A slimy mackerel
Efendi owner and chef Somer Sivrioglu shows us how to remove fish bones without breaking the skin.PT3M7S http://www.goodfood.com.au/action/externalEmbeddedPlayer?id=d-3ckcn 620 349 July 25, 2014
It's generally agreed that playing with your food is bad manners, but when playing turns to massaging it becomes an ancient Ottoman culinary technique.
Slimy mackerel is a dish you won't see on every menu and if you do it will likely be around this time of year, when it starts to appear to mark the end of Ramadan: the annual month of fasting in the Islamic calendar.
"In the Ottoman Empire at the end of Ramadan all the meyhane [meze bar] owners would send this dish to their customers," says owner and chef of Efendy restaurant, Somer Sivrioglu.
"The original marketing dish:" Slimy mackerel. Photo: Tony Walters
"They would cook it and send it to their regulars to say, remember, we are still here! Ramadan is over, we can eat and drink again.
"That's why it's the original marketing dish," he says.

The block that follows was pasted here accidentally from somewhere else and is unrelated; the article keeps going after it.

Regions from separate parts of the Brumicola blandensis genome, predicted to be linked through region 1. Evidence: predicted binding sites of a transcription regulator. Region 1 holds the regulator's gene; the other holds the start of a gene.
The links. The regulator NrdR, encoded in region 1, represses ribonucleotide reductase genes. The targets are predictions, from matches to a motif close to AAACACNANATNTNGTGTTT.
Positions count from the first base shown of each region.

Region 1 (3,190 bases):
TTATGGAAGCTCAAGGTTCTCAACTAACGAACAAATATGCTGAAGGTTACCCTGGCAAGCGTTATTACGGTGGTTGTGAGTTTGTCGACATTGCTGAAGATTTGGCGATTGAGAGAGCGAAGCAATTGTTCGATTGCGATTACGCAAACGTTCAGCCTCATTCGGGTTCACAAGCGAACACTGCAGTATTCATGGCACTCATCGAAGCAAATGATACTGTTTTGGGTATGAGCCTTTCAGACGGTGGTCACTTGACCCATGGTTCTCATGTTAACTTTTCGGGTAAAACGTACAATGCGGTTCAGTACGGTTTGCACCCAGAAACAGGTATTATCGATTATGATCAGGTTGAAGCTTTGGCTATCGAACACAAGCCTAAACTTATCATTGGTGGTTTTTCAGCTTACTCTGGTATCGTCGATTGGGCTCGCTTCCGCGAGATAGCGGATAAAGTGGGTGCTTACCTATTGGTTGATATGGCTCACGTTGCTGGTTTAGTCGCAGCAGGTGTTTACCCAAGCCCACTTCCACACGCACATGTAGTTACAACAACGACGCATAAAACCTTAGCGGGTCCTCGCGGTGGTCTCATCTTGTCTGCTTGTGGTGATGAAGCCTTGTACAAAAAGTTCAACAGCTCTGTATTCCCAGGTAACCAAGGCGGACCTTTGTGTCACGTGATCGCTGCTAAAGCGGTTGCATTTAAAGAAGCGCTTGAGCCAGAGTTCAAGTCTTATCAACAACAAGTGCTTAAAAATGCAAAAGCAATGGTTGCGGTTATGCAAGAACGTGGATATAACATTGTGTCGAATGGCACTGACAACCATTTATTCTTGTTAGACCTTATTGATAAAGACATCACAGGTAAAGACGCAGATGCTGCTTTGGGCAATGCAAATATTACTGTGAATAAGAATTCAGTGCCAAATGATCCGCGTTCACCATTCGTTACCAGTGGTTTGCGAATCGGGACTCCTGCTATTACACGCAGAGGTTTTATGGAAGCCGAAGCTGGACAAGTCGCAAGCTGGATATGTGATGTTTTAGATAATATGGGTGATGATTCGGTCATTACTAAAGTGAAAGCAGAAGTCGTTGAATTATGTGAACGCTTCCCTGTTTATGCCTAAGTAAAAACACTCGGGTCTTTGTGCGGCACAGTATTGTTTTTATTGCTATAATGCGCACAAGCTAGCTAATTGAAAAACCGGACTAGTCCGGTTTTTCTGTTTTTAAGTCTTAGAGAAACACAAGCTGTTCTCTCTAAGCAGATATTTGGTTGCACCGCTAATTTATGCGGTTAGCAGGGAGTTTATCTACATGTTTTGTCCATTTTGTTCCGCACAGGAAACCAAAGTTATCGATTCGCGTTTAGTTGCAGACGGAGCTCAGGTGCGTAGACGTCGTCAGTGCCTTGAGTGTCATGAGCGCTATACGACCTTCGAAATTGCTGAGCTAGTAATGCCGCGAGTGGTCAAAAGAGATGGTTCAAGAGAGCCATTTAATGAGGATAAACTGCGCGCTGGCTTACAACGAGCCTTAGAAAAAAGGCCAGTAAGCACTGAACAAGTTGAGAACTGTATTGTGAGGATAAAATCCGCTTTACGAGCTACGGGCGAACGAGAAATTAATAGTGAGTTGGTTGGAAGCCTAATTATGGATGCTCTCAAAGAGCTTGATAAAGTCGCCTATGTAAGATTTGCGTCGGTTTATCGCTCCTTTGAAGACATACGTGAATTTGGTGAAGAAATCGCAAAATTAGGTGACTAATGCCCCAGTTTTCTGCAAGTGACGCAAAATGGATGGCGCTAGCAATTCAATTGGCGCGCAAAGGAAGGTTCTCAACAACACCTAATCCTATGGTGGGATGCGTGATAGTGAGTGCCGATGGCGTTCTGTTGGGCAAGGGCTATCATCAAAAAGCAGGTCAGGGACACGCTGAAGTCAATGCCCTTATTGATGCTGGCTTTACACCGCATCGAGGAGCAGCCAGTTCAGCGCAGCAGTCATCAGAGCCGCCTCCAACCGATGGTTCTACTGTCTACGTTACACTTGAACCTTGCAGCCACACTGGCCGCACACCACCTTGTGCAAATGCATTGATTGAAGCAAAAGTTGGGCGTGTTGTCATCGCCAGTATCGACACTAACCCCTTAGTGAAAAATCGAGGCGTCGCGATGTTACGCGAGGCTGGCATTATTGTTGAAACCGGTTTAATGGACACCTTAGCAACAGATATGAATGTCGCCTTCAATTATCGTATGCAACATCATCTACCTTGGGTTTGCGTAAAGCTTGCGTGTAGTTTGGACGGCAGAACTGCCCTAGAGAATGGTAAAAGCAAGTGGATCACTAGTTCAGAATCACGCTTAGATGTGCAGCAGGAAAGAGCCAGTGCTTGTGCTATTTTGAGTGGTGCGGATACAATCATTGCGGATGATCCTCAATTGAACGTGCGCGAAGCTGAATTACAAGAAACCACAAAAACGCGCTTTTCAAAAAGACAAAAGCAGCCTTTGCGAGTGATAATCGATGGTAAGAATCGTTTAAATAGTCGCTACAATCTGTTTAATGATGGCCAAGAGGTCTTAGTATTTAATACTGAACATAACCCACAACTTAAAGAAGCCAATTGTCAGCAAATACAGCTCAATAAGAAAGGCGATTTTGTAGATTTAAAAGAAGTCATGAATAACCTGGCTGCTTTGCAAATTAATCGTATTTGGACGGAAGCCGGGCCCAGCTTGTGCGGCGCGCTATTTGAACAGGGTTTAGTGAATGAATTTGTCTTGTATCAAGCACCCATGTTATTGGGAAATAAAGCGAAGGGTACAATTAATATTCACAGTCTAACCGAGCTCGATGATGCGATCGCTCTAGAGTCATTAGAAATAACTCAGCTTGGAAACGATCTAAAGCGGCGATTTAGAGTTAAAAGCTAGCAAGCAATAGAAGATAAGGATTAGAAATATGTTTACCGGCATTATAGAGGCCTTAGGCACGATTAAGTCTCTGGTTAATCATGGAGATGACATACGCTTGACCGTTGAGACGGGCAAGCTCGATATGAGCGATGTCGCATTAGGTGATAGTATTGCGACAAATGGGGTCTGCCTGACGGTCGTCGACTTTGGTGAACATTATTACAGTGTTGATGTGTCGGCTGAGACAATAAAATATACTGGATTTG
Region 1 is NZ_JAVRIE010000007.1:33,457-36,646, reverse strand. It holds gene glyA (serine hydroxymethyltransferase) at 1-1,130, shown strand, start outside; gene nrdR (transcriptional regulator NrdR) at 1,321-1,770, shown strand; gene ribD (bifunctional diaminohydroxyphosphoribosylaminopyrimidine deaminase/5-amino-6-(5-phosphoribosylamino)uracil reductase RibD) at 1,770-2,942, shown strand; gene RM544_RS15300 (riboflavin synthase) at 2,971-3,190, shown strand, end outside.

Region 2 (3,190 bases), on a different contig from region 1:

But this dish is not only one to try for its historical roots.
Somer Sivrioglu gives the slimy mackerel a true "Turkish" massage. Photo: Tony Walters
After receiving a gentle 6-minute "Turkish" massage, the bones, guts and carcass are squeezed out through the head - leaving the mackerel whole, boneless and ripe for stuffing.
As the name suggests, the slimy mackerel is one of the oiliest of fish, allowing for the bones to be squeezed out in such a fashion.
Sivrioglu serves the dish in the lead up to the end of Ramadan each year at his Balmain restaurant.
"This is one of the most under priced fish in Australia," he says, pulling the organs of the fish out through the head, leaving a blood red pool on the chopping board.
Careful not to pierce the skin of the mackerel, he wraps it in a blue Chux, much like a masseuse wraps its client in a hot towel.
"I will massage it very carefully for 5 minutes and then very slowly break the tail on two sides," he says.
"And then slowly, very slowly I can pull out the whole carcass."
The technique is initially gory, but as a stuffing of pine nuts, mint, parsley, cumin, barberries and cinnamon finds its way into the body of the mackerel, all memories of blood and guts are soon forgotten.